Law School Discussion

How do you address an attorney?

Last King of Edinburgh

  • ****
  • 758
  • Born to rule
    • View Profile
Re: How do you address an attorney?
« Reply #10 on: May 21, 2007, 12:28:50 PM »
I'd like to be called Reverend. But on a more serious note, ask the attorney. The ones I know say it really does not matter although my advisor has always got a J.D attached to her name.

Re: How do you address an attorney?
« Reply #11 on: May 21, 2007, 12:41:04 PM »
I have a question that is somewhat related to this thread...an attorney who is an alum of the school where I have been waitlisted informed me that he sent a LOR (unsolicited) on my behalf after directly to the law school, but it didn't include the official LSAC LOR form.  Is this something that I need to address with the admissions office, or is it ok to have LOR's bypass the LSAC at this stage in the cycle?

Last King of Edinburgh

  • ****
  • 758
  • Born to rule
    • View Profile
Re: How do you address an attorney?
« Reply #12 on: May 21, 2007, 12:44:28 PM »
I have a question that is somewhat related to this thread...an attorney who is an alum of the school where I have been waitlisted informed me that he sent a LOR (unsolicited) on my behalf after directly to the law school, but it didn't include the official LSAC LOR form.  Is this something that I need to address with the admissions office, or is it ok to have LOR's bypass the LSAC at this stage in the cycle?

I've had two sent to my most pressing WL's. Both bypassed LSAC. At this point in the cycle, LSAC takes the back seat.

jer

  • *****
  • 15828
  • i likes gold chapstick
    • View Profile
Re: How do you address an attorney?
« Reply #13 on: May 21, 2007, 12:46:14 PM »
I have a question that is somewhat related to this thread...an attorney who is an alum of the school where I have been waitlisted informed me that he sent a LOR (unsolicited) on my behalf after directly to the law school, but it didn't include the official LSAC LOR form. Is this something that I need to address with the admissions office, or is it ok to have LOR's bypass the LSAC at this stage in the cycle?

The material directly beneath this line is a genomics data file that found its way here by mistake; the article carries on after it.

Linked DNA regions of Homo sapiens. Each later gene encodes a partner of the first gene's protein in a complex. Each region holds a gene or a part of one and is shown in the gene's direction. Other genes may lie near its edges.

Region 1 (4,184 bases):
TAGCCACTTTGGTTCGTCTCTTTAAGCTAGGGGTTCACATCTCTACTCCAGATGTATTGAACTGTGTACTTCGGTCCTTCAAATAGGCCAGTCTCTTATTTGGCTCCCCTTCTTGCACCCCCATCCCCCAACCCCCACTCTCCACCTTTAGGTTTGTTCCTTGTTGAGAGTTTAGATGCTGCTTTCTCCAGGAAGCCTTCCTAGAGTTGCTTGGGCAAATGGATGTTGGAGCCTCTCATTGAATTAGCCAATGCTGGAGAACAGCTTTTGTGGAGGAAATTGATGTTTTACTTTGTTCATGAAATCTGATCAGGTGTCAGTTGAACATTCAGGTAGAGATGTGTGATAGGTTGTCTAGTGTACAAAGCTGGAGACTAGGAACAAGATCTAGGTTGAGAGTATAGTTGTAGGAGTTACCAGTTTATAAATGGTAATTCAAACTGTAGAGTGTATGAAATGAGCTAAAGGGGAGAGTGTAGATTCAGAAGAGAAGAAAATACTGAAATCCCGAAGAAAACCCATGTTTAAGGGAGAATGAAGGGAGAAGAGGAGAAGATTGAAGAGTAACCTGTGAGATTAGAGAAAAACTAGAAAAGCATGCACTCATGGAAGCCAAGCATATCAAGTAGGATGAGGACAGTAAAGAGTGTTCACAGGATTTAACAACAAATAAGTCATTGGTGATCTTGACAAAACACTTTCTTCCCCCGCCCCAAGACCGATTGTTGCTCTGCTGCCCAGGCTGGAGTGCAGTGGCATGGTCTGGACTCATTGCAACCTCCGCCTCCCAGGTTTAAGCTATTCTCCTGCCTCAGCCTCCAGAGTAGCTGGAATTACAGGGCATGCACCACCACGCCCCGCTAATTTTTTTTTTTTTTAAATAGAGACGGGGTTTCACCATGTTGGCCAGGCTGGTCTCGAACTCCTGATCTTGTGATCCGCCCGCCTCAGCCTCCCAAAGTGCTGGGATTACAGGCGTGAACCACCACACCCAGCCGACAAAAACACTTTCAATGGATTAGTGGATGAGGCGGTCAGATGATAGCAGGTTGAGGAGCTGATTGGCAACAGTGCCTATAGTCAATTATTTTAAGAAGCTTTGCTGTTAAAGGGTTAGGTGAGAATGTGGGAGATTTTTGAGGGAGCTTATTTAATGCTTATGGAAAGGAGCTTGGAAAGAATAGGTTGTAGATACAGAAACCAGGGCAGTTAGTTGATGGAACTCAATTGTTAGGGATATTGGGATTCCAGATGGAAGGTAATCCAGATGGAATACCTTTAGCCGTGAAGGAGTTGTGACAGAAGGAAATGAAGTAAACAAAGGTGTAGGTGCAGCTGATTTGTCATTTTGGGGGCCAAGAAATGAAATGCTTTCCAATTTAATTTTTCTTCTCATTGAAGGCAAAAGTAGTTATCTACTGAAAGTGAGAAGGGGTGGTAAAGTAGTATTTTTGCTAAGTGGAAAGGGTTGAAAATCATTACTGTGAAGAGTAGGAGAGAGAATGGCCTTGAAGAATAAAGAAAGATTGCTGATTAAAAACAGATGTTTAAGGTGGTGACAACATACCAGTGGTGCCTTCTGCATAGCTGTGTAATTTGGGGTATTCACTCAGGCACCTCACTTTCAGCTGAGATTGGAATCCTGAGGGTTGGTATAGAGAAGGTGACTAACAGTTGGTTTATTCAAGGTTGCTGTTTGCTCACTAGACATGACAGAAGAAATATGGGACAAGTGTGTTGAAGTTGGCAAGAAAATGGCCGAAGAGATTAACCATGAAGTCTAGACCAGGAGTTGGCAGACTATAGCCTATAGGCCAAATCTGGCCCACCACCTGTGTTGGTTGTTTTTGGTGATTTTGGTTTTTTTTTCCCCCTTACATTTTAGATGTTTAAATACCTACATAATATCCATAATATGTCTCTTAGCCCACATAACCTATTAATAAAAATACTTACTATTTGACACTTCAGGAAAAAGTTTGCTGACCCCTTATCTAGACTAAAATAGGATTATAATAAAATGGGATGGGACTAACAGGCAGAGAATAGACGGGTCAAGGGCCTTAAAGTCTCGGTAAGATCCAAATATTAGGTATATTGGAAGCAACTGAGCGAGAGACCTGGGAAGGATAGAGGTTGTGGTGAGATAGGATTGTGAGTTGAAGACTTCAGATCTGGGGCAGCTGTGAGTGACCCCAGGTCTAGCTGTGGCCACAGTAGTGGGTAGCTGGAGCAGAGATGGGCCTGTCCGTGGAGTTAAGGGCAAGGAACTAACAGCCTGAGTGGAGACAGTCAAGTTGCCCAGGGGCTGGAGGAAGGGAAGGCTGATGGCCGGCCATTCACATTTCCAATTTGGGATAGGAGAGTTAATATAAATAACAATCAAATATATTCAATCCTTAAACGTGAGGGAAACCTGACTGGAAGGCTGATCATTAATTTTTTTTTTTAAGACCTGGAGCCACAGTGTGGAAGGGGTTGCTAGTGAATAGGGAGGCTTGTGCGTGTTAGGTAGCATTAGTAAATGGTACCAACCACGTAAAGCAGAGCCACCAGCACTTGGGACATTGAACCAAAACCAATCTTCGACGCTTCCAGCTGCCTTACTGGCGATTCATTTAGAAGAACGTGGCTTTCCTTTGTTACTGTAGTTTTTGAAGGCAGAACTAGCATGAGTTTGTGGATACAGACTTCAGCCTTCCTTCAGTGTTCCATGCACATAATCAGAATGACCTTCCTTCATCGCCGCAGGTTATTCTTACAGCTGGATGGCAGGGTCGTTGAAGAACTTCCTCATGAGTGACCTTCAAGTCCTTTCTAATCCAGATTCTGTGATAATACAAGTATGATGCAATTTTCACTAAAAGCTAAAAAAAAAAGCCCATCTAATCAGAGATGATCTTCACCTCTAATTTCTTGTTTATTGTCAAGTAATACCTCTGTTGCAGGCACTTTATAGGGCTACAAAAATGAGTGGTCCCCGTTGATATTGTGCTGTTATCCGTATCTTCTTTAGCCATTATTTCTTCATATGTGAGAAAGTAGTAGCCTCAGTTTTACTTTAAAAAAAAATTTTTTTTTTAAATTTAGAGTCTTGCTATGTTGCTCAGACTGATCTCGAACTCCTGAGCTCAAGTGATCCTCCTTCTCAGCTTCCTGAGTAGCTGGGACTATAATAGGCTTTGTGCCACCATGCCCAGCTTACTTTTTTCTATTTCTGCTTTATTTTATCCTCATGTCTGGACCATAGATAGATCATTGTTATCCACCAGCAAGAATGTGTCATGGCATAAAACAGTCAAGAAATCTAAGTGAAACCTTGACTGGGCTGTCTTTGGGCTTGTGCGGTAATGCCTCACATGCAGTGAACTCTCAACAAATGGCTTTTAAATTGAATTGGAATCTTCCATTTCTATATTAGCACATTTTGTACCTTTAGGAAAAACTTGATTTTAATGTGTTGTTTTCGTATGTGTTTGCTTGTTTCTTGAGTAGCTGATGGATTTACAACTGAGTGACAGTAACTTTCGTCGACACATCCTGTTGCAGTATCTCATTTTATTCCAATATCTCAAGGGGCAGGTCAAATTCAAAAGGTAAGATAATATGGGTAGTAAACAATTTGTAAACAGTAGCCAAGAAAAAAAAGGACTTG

the biggest thing going through LSAC does is it makes the LOR available to all of the programs you apply to.
since you're just wanting to get in off the waitlist at this particular program, sending the LOR directly to them is fine since them seeing it is all that matters. 

Re: How do you address an attorney?
« Reply #14 on: May 21, 2007, 12:51:02 PM »
Mr. John Smith, Esq.


JD is bad form - dont use it.

iscoredawaitlist

  • ****
  • 2560
  • The beagle puppy of anticipation
    • View Profile
Re: How do you address an attorney?
« Reply #15 on: May 21, 2007, 12:58:57 PM »
I have a question that is somewhat related to this thread...an attorney who is an alum of the school where I have been waitlisted informed me that he sent a LOR (unsolicited) on my behalf after directly to the law school, but it didn't include the official LSAC LOR form.  Is this something that I need to address with the admissions office, or is it ok to have LOR's bypass the LSAC at this stage in the cycle?

I've had two sent to my most pressing WL's. Both bypassed LSAC. At this point in the cycle, LSAC takes the back seat.

interestingly enough, when i called vanderbilt to ask where to send my transcript now that i've graduated, they said to just do it through LSAC. The other three schools i want to accept me off the wait list i sent directly.

Re: How do you address an attorney?
« Reply #16 on: May 21, 2007, 12:59:08 PM »
"Dear John Smith, PhD MD MBA JD"

Re: How do you address an attorney?
« Reply #17 on: May 21, 2007, 01:00:30 PM »
Mr. John Smith, Esq.


JD is bad form - dont use it.

I work in a field where we need to know and use proper salutation etiquette or bad things happen, and not to be a smart-ass, but you never use a "Mr/Mrs/Ms" salutation when you use Esq.  The proper form would be:

John Smith, Esq.
Address

Dear Mr. Smith,

Re: How do you address an attorney?
« Reply #18 on: May 21, 2007, 01:16:20 PM »
I think they are generally used to being addressed with thinly veiled contempt.   ;D

Thistle

  • *****
  • 6324
    • View Profile
Re: How do you address an attorney?
« Reply #19 on: May 21, 2007, 01:25:16 PM »
Mr. John Smith, Esq.


JD is bad form - dont use it.

I work in a field where we need to know and use proper salutation etiquette or bad things happen, and not to be a smart-ass, but you never use a "Mr/Mrs/Ms" salutation when you use Esq.  The proper form would be:

John Smith, Esq.
Address

Dear Mr. Smith,



are you sure it wouldnt be

"Dear Squire Smith"